But the Airspy R2 and Airspy mini are both no longer being produced, as far as I know this was due to a drop in the quality of the R820T2, since bulk production was moved to a EOL fab. There is nothing wrong with the chip when operated within specification 42 to 1002 MHz defined by Rafael Micro, but every SDR drives them to much lower and higher frequencies than this.
There should be an even higher quality airspy replacement product at some stage (11.6 ENOB – https://airspy.groups.io/g/main/topic/better_rx_for_vhf_uhf/14086303 )
Can anyone point me to a comparison between R820T2 and LMS7002M looking at sensitivity, dynamic range, noise? Of course LMS7002M should perform noticeably better looking at the specification, but I would like to know how it looks in reality.
Let’s say I install one in a x220 Thinkpad or a similar laptop, could existing antennas be used for tinkering in the 300-900mhz range? Antennas are for the WWAN (3G GSM) and WIFI, both have primary and auxilliary conectors, all in all 4 little cables. Are GPS and clock connections mandatory for XTRX?
I’m not sure those antennas will be optimal for 300-900 MHz band as most of the cellular bands are >850 MHz (for GSM) or >700 MHz (for LTE). That said, while not optimal I think you should be able to receive. You’ll have to experiment, though.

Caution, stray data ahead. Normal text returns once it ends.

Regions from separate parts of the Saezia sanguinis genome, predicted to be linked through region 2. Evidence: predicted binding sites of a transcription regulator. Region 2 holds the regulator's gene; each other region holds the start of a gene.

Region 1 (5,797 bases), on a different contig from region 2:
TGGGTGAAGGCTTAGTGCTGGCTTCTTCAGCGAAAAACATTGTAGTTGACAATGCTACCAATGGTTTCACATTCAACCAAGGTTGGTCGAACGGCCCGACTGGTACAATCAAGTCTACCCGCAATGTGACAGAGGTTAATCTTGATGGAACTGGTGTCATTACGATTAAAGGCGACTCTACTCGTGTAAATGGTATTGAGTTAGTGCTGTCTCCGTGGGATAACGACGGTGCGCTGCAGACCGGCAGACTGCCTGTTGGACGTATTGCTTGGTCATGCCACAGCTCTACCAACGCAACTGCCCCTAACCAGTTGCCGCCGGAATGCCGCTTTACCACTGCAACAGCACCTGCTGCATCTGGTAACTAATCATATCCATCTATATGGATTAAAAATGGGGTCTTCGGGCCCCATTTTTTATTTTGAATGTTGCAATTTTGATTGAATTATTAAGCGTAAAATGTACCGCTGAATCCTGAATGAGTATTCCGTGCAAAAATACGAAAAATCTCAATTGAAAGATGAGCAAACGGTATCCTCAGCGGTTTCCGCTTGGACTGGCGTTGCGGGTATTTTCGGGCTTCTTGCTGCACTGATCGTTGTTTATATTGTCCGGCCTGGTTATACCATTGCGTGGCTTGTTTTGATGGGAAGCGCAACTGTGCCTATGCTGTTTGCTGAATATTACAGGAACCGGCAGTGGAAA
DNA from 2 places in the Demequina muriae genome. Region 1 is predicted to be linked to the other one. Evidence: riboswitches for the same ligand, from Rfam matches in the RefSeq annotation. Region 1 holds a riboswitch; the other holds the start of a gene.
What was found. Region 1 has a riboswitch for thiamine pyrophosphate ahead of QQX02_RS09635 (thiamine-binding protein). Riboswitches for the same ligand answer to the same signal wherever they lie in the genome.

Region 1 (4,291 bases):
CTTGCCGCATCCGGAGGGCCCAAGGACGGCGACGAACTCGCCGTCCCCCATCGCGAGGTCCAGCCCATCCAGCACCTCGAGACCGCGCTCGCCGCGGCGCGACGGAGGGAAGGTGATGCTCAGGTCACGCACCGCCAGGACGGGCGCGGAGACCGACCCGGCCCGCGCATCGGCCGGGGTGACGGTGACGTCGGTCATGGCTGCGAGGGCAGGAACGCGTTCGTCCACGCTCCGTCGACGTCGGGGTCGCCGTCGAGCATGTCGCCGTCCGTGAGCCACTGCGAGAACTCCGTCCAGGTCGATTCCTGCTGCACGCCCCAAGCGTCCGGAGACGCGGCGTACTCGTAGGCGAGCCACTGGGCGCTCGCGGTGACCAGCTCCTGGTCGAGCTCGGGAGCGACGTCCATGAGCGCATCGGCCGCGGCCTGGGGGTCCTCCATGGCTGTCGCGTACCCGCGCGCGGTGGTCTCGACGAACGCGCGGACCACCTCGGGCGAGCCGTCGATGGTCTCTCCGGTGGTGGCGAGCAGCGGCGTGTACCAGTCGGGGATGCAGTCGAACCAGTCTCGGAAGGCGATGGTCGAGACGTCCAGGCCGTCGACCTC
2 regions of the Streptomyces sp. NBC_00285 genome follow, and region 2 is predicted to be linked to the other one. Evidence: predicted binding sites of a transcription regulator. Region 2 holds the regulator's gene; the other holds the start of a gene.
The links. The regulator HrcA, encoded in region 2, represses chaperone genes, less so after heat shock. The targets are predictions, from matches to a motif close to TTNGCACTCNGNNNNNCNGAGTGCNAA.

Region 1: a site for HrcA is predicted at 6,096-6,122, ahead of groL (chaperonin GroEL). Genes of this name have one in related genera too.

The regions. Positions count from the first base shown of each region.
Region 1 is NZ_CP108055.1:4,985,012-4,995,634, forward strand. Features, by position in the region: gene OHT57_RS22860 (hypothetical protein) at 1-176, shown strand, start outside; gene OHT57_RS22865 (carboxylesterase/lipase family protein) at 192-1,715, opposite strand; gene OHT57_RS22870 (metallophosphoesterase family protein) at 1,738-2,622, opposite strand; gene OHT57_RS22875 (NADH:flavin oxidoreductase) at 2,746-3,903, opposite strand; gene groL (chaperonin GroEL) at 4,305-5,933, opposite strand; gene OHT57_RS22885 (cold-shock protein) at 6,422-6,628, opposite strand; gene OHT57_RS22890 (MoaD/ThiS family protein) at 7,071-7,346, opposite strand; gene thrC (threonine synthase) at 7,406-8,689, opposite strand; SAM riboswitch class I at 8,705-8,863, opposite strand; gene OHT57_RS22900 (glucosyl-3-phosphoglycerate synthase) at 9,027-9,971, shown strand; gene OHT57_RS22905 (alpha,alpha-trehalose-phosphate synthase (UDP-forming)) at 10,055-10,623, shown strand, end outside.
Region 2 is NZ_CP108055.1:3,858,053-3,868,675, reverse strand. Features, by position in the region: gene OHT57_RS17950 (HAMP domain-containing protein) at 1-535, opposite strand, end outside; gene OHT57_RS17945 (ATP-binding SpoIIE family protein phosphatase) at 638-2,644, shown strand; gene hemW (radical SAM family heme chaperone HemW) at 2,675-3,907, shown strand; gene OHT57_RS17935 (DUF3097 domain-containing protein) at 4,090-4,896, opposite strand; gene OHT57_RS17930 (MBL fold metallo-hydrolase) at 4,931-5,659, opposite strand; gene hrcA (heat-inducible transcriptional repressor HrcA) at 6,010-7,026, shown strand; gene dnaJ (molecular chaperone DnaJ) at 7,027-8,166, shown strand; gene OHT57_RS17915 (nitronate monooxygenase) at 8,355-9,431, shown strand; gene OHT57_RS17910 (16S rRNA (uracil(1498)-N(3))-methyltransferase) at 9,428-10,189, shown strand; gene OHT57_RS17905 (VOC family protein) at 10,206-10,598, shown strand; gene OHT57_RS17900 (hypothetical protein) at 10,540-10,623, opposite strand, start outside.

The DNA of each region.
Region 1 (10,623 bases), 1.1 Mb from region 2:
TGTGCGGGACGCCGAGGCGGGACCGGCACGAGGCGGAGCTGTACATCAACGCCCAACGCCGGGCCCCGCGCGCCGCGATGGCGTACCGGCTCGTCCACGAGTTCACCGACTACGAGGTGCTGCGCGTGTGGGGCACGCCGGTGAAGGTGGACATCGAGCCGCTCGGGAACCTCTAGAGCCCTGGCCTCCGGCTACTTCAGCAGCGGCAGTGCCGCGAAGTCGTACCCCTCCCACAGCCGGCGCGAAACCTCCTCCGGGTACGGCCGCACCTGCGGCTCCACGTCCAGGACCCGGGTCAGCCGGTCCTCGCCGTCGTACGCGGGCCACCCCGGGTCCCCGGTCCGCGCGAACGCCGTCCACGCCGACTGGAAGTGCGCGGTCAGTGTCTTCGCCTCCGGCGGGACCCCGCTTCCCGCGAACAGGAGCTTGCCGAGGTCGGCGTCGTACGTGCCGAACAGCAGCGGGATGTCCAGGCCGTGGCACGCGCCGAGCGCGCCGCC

I utilized many of these: https://epiqsolutions.com/sidekiq/ for a client who wanted all viable RF recorded at a few of R&D labs/sites for security of product and piece of mind for the investors, I have to tell you, if your shooting for that price model your blowing up the competition. And, you have a larger chunk of spectrum coverage to boot.
While I like the idea of a SDR-TRx for a notebook, I am wondering if the height is equivellant to the max. height and if it will allow insertion in a notebook slot.
While it is necessary to keep the height low enough to all insertion in a miniPCIe slot in a notebook, without some more stable coax connectors at the end of the card like SMA ,I fear the use will be shortlived.
From the slides at https://drive.google.com/file/d/0B-CV_07uSBIuV3pjSVhHdW9RLVE/view the card is only intendended for external use on the shown adapter.
If your laptop has a full-size miniPCIe, then yes. Most modern laptops have M.2 instead of miniPCIe which is similar, but a different form factor. We’re looking into having an M.2 version of XTRX, but that’ll be later.
XTRX use U.FL connectors just like all modems. These connectors are working well if you don’t disconnect/reconnect them every day. The initial goal for XTRX are embedded devices where this is exactly what you need – you connect cables ones and never touch them again.
For everyday use we’ll have a USB version which will have SMA connectors.